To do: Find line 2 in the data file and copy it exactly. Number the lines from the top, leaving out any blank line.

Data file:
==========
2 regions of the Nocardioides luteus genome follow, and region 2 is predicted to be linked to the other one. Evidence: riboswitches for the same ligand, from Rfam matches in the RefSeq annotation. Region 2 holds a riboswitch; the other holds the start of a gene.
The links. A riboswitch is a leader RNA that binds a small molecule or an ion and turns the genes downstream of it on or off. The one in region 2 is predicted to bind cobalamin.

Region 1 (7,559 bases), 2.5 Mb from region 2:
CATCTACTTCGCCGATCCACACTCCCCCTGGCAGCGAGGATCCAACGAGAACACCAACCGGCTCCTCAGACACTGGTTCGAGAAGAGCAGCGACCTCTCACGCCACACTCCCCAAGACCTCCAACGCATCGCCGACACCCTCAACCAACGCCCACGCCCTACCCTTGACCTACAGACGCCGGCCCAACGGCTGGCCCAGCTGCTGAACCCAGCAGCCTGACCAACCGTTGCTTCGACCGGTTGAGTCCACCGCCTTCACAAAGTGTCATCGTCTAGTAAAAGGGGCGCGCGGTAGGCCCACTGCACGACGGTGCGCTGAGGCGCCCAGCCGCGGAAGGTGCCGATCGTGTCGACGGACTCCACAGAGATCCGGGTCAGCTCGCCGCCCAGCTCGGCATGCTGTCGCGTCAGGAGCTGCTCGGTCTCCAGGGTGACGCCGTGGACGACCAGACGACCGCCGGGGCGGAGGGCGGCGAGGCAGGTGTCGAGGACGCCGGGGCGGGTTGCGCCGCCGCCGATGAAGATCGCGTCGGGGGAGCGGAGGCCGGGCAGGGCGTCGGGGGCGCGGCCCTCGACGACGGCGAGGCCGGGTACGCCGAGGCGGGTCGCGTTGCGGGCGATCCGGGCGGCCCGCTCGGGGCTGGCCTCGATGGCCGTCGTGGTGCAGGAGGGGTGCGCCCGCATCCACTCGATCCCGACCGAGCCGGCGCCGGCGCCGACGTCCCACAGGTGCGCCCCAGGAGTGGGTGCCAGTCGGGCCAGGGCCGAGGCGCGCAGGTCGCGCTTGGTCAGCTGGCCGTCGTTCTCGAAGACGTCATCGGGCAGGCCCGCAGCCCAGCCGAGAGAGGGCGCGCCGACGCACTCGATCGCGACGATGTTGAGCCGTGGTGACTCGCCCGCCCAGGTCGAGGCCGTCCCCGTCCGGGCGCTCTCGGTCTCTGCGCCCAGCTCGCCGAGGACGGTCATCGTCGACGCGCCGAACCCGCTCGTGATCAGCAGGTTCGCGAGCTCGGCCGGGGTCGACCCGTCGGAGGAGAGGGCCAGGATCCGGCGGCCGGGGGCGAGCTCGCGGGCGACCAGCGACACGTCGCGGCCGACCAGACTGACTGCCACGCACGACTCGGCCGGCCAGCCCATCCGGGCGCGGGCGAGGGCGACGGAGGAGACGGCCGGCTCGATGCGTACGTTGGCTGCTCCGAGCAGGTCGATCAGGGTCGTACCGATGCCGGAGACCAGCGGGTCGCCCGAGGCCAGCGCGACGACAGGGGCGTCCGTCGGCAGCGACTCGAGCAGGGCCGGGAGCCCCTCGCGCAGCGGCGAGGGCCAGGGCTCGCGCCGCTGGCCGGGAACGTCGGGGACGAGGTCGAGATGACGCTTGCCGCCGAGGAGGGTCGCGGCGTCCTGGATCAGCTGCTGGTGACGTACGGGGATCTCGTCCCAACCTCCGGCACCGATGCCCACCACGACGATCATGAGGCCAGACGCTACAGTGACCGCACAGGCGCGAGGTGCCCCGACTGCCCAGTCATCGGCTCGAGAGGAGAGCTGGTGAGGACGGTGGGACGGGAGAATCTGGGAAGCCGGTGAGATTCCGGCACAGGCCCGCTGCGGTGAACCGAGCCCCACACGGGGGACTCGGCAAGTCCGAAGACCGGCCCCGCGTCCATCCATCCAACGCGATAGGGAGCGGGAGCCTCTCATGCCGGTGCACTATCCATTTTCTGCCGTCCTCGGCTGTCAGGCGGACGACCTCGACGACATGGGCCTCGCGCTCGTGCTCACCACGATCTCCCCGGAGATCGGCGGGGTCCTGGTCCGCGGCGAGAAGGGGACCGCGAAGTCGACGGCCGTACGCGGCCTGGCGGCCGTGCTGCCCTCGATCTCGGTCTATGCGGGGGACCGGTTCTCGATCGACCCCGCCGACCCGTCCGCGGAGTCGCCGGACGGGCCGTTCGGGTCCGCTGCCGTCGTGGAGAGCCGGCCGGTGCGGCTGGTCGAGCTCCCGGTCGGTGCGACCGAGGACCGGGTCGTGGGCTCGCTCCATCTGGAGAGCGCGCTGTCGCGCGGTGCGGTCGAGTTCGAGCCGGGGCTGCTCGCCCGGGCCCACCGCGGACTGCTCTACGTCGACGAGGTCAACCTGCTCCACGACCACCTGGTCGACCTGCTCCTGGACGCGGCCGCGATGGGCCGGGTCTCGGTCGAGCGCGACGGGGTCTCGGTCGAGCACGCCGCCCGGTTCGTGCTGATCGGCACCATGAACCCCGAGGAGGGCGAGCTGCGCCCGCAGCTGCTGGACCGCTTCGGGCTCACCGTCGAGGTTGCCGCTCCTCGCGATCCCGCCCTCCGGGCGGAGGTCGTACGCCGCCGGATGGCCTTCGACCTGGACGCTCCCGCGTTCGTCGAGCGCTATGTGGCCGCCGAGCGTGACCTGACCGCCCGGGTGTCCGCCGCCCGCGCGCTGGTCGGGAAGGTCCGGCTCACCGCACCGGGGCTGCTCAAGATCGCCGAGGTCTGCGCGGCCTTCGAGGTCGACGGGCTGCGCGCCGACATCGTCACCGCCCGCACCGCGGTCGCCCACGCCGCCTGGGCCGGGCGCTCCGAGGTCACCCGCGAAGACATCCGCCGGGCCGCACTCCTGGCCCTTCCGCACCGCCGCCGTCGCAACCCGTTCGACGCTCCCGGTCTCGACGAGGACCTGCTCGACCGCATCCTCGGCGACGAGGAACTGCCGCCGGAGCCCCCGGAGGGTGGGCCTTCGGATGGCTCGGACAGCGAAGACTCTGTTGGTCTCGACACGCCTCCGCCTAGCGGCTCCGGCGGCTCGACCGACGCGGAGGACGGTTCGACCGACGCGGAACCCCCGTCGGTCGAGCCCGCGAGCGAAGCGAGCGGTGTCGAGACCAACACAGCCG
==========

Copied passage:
The links. A riboswitch is a leader RNA that binds a small molecule or an ion and turns the genes downstream of it on or off. The one in region 2 is predicted to bind cobalamin.